Laboratory exercises: A series of projects that involve programming and experimenting with concepts from the book. Security education SEED projects: The SEED projects are a set of hands-on exercises, or labs, covering a wide range of security topics. Research projects: A series of research assignments that instruct the student to research a particular topic on the Internet and write a report.

Programming projects: A series of programming projects that cover a broad range of topics and that can be implemented in any suitable language on any platform.

Practical security assessments: A set of exercises to examine current infrastructure and practices of an existing organization.

Firewall projects: A portable network firewall visualization simulator is provided, together with exercises for teaching the fundamentals of firewalls.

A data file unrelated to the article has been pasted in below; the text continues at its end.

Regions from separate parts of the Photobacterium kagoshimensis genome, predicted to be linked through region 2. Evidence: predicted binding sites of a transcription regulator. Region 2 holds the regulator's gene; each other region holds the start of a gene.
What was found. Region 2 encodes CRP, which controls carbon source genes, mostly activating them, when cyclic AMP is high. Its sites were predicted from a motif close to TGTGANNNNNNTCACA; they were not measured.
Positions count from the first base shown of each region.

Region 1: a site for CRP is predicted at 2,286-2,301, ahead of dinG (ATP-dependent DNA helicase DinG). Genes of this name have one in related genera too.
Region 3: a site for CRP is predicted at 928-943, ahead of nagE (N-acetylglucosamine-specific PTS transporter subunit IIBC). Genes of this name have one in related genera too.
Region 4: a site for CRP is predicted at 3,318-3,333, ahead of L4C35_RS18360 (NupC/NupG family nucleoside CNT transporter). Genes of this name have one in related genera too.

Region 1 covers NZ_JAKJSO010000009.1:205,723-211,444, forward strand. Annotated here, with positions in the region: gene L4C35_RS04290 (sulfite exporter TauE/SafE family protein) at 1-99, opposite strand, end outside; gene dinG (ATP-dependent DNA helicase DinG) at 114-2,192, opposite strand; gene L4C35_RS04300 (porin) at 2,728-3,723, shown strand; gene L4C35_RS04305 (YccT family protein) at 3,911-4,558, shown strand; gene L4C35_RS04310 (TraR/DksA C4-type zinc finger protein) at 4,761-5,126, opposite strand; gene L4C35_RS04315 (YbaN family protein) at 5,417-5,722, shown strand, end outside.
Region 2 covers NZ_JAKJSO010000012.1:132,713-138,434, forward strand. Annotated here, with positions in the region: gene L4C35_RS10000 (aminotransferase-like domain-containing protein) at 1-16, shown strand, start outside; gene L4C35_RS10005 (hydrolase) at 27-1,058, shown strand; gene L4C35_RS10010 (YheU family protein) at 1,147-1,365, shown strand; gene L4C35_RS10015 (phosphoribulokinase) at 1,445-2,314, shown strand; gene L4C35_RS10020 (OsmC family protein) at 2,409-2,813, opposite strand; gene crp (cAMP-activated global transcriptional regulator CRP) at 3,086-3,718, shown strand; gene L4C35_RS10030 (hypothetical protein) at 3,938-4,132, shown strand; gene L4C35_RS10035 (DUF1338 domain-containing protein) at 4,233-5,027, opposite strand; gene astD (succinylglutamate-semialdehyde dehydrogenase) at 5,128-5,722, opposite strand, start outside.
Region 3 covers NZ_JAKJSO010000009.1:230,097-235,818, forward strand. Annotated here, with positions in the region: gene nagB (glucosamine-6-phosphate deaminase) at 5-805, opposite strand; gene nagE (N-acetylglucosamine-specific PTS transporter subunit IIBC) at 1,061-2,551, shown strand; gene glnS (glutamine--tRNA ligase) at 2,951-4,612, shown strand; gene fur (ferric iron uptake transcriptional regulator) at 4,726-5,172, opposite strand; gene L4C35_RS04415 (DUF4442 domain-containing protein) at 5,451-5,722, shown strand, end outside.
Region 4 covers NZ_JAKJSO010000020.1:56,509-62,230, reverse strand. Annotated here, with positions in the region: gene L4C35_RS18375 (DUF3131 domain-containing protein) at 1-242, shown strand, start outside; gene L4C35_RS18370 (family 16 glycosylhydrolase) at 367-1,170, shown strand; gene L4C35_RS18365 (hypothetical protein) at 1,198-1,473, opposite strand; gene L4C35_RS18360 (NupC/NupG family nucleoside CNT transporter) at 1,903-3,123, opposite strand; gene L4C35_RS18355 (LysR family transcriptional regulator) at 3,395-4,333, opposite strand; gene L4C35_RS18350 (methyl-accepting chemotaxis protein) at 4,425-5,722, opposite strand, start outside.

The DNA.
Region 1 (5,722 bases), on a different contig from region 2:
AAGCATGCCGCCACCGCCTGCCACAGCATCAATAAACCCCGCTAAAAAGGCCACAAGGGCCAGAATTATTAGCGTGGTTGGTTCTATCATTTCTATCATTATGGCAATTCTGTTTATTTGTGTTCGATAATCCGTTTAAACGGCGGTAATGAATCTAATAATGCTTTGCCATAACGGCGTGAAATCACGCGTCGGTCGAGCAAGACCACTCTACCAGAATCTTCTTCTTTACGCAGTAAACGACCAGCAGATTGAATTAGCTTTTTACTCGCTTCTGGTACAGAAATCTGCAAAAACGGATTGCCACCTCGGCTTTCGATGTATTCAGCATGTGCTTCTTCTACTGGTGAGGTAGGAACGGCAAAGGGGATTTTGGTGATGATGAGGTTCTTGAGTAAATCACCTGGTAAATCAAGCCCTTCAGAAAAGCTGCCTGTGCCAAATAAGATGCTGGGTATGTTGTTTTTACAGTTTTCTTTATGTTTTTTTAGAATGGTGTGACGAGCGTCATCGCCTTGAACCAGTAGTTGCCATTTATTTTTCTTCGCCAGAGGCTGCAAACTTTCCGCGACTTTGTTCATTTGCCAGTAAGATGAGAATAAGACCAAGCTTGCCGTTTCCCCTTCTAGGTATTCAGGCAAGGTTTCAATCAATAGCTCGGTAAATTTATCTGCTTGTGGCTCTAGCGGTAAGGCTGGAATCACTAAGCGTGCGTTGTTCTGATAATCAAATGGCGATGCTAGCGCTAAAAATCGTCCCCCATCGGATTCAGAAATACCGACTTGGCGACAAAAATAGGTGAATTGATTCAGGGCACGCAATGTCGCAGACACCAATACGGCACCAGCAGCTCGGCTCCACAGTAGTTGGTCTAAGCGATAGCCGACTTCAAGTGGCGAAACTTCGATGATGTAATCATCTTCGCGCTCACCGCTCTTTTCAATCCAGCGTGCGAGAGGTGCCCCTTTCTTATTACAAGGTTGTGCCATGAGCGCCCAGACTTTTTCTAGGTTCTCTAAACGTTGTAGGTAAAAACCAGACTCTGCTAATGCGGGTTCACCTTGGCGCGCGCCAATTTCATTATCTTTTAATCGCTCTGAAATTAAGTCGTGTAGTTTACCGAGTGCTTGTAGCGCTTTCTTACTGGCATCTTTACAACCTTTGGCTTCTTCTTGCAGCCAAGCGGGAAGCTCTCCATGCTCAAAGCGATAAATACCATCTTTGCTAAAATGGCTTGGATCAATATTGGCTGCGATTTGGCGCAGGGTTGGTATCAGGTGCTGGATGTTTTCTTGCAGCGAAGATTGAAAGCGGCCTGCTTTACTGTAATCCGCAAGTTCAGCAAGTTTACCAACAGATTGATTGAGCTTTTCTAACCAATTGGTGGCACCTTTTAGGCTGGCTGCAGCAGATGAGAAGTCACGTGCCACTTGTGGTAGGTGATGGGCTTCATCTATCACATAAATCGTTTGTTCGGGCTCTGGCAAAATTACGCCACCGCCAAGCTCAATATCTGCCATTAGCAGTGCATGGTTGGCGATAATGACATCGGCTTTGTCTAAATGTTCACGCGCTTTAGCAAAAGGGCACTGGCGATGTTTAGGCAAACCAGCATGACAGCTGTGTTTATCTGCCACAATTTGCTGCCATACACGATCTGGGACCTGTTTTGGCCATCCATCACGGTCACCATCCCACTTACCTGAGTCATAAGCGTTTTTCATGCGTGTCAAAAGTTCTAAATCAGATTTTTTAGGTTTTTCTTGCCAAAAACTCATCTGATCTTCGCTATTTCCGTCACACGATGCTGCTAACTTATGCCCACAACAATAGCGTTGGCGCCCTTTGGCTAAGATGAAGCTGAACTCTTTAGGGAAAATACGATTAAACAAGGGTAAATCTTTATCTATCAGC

Case studies: A set of real-world case studies, including learning objectives, case description, and a series of case discussion questions. A list of papers that can be assigned for reading and writing a report, plus suggested assignment wording. Writing assignments: A list of writing assignments to facilitate learning the material.

Webcasts for teaching computer security: A catalog of webcast sites that can be used to enhance the course. Case studies and examples provides real-world context to the text material. Numerous homework problems cover a wide range of difficulty along with numerous review questions.

An Instructor's Manual contains solutions to all problems and questions. Extensive use of figures and tables clarify concepts.

Computer Security: Principles and Practice, 4th Edition

List of key words , recommended reading list, and recommended Web sites at the end of each chapter. List of acronyms on back endpaper.

Companion website at www. To limit the size and cost of the book, some chapters of the book are provided in PDF format.